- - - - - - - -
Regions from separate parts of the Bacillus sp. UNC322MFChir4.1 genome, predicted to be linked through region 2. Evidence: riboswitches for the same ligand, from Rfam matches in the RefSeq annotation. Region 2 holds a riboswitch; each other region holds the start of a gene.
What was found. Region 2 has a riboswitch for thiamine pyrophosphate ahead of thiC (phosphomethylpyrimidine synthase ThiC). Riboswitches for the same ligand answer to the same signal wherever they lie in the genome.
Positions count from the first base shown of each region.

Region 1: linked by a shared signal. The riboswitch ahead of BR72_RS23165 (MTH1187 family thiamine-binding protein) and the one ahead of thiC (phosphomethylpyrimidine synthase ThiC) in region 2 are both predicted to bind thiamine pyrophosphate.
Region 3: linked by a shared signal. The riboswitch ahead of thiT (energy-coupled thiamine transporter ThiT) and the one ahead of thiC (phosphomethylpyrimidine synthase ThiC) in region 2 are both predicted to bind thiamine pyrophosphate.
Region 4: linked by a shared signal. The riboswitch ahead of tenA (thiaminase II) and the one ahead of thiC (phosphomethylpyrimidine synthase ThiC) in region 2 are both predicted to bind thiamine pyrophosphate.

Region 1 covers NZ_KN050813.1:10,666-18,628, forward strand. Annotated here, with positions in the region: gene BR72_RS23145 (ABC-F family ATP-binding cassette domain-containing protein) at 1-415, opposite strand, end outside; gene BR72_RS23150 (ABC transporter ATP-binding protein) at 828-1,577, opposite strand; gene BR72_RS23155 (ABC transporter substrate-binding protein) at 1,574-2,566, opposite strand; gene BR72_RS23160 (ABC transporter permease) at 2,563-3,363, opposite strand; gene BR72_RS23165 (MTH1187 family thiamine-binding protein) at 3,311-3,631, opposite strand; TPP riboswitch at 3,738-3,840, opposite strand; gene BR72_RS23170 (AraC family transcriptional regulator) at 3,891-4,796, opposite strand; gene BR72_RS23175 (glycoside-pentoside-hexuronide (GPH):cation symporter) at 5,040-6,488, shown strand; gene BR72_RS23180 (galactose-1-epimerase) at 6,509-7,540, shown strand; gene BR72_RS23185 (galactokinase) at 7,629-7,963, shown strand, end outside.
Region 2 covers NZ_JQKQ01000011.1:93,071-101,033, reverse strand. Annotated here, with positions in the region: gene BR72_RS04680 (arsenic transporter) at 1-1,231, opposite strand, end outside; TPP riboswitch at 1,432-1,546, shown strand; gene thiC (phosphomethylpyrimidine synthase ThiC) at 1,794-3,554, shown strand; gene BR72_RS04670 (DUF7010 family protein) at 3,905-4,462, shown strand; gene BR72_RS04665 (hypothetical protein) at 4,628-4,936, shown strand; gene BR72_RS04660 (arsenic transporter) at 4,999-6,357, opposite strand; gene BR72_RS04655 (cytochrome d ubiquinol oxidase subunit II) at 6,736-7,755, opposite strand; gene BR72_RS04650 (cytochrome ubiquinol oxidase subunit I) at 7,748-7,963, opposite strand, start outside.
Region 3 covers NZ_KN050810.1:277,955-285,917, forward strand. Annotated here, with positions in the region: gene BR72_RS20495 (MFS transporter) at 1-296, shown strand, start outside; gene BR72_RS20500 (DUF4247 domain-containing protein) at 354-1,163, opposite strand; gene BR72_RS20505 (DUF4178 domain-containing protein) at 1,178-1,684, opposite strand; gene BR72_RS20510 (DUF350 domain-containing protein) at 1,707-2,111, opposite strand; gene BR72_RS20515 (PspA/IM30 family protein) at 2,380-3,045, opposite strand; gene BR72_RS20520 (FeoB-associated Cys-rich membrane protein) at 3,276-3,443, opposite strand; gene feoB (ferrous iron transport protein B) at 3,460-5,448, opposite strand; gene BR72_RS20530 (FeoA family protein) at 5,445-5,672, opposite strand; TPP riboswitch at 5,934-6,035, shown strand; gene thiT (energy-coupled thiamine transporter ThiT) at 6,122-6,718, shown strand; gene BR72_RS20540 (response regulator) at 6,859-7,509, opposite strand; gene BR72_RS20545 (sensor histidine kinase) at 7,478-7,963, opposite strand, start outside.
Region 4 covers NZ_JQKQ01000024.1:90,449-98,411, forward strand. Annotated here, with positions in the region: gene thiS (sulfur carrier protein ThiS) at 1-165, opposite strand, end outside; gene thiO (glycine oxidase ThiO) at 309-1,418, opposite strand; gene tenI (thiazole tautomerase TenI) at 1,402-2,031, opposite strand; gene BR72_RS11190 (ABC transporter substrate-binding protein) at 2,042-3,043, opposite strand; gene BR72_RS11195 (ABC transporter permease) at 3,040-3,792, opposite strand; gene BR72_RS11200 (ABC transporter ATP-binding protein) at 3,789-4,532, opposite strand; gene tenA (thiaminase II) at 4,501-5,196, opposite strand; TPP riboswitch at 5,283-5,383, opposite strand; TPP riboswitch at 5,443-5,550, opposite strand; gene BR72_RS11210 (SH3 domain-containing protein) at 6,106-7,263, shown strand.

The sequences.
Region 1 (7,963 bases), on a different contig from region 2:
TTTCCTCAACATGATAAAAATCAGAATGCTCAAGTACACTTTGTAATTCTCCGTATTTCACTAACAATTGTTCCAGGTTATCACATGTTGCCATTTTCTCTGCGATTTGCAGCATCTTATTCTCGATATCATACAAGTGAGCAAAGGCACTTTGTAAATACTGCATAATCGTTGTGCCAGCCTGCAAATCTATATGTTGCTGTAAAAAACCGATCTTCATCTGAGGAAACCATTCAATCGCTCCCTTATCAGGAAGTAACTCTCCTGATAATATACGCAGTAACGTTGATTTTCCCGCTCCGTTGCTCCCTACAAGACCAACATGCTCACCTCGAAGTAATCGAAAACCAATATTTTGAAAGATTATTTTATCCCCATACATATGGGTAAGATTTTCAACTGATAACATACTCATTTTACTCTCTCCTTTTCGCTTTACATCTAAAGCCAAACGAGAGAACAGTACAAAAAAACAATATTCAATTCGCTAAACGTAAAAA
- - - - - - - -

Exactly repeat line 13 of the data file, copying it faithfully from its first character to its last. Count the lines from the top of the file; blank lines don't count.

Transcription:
TTTCCTCAACATGATAAAAATCAGAATGCTCAAGTACACTTTGTAATTCTCCGTATTTCACTAACAATTGTTCCAGGTTATCACATGTTGCCATTTTCTCTGCGATTTGCAGCATCTTATTCTCGATATCATACAAGTGAGCAAAGGCACTTTGTAAATACTGCATAATCGTTGTGCCAGCCTGCAAATCTATATGTTGCTGTAAAAAACCGATCTTCATCTGAGGAAACCATTCAATCGCTCCCTTATCAGGAAGTAACTCTCCTGATAATATACGCAGTAACGTTGATTTTCCCGCTCCGTTGCTCCCTACAAGACCAACATGCTCACCTCGAAGTAATCGAAAACCAATATTTTGAAAGATTATTTTATCCCCATACATATGGGTAAGATTTTCAACTGATAACATACTCATTTTACTCTCTCCTTTTCGCTTTACATCTAAAGCCAAACGAGAGAACAGTACAAAAAAACAATATTCAATTCGCTAAACGTAAAAA